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For immediate release: June 4, 2003
Contact: Eric Quiñones, (609) 258-5748, quinones@princeton.edu

Emeritus Professor Durbin dies

PRINCETON, N.J. -- Enoch Durbin, who taught mechanical and aerospace engineering at Princeton for nearly 40 years and whose eclectic mix of research subjects included alternative fuels and tennis rackets, died May 27 at his home in Princeton. He was 80.

Durbin came to the University in 1953 as a member of the research staff and rose to the rank of senior research aeronautical engineer and lecturer before joining the faculty as a professor of mechanical and aerospace engineering in 1965. He transferred to emeritus status in 1993.

The main focus of Durbin's most recent research was alternative fuels, fuel economy and pollution control in the internal combustion engine. He published many articles on the environmental, economic and political benefits of using natural gas as fuel.

Durbin was the founder and first director of the alternative fuels laboratory at the University of British Columbia in 1980-81 and was the organizer of a global conference on the use of methane as motor fuel. Durbin also served as a consultant and adviser to many industrial and U.S. government agencies and to NATO.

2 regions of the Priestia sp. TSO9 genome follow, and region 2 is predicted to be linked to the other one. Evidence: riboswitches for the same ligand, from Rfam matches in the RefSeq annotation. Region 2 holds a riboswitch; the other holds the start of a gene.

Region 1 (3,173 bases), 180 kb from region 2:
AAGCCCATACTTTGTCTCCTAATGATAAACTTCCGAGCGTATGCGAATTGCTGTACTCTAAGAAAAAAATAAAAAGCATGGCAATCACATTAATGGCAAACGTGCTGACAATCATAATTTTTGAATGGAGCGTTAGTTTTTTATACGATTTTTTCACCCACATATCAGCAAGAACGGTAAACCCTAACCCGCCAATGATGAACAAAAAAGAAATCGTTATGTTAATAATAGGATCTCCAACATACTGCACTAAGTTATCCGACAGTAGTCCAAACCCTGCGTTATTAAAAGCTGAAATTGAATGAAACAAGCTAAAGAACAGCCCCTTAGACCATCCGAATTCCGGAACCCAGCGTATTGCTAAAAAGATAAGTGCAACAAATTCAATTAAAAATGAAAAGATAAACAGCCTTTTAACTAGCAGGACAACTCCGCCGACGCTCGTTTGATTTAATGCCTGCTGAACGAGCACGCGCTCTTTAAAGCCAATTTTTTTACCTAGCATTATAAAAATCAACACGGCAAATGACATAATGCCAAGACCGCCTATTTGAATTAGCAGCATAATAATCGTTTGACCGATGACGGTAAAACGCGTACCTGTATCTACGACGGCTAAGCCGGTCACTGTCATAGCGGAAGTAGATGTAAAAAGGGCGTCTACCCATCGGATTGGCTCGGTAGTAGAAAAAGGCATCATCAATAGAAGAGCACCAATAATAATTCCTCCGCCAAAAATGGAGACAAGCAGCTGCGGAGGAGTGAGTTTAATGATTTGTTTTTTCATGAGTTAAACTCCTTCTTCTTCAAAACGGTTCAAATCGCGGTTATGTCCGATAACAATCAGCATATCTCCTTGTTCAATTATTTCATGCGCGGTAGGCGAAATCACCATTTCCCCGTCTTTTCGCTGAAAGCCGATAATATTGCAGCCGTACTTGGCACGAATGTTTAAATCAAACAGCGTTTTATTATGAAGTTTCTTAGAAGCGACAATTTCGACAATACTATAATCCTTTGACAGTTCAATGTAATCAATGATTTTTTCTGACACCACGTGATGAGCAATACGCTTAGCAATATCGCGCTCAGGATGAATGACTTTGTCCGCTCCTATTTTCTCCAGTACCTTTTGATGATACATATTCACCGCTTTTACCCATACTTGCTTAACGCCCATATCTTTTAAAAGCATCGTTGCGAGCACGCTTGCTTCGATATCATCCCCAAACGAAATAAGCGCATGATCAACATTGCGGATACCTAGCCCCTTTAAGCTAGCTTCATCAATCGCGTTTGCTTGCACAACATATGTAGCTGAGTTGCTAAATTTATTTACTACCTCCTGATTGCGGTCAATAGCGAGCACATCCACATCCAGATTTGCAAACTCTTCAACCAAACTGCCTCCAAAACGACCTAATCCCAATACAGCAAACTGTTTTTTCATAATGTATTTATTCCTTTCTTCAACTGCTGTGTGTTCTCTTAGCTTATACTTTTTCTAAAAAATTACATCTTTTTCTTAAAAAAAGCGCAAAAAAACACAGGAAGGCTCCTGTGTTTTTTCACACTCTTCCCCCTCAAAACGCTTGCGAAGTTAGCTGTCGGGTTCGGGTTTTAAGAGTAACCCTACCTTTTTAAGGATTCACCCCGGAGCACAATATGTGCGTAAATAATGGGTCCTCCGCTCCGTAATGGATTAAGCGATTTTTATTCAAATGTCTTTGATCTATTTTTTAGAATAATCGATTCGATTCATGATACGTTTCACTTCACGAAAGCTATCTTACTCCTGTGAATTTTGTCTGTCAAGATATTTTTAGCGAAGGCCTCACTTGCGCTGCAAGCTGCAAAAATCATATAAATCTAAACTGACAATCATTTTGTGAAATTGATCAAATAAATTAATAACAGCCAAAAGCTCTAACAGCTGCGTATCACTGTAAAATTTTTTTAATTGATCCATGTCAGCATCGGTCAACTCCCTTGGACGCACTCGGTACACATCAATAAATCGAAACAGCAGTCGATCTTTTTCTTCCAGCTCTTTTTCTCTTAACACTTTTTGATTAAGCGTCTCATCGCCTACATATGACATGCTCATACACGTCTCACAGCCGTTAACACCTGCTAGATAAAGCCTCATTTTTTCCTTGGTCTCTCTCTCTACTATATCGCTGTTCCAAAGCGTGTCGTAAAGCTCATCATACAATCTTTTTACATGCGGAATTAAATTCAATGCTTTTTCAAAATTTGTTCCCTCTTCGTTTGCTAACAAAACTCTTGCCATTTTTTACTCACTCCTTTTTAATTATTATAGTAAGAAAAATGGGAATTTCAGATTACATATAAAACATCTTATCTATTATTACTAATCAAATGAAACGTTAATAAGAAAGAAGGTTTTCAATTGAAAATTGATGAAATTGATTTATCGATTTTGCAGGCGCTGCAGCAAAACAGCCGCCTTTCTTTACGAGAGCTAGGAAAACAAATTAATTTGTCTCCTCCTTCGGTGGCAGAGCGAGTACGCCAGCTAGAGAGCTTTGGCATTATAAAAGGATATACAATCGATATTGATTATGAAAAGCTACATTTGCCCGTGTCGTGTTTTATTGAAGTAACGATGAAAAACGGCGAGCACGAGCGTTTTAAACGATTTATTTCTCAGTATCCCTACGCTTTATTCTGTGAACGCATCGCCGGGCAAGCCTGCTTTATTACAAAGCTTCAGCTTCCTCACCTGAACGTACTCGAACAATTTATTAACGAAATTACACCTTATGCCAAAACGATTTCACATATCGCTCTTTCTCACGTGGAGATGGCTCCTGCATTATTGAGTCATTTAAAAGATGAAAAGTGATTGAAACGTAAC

Among his wide range of other research activities, Durbin held a patent on a tennis racket designed to reduce elbow strain, studied new concepts in hearing aids and examined efficient conversion of salt water to fresh water.

Durbin's teaching specialty was in dynamic data analysis and instrumentation and systems analysis. He also was known as an enthusiastic supervisor of undergraduate independent work projects.

He was a fellow of the American Association for the Advancement of Science and served as vice president and director of the research division of the Instrumentation Society of America.

A resident of Princeton for 50 years, Durbin also served on the Princeton Borough Council.

Durbin was born in New York City. He earned a bachelor's degree from City College of New York and a master's degree from Rensselaer Polytechnic Institute.

Before coming to Princeton, Durbin served as a researcher at Johns Hopkins University and taught in the graduate school at the University of Virginia. He also was a research scientist for the National Advisory Committee for Aeronautics and for the North American Aviation Co.

He is survived by his wife of 57 years, Marilyn Adele Durbin; sons Jon and Paul Durbin; daughter Karen Jain; and five grandchildren.

A memorial service will be held at 6 p.m. Saturday, June 14, at the Unitarian Universalist Congregation of Princeton. Memorial contributions may be made to the Deborah Hospital Foundation, P.O. Box 820, Browns Mills, N.J. 08015.

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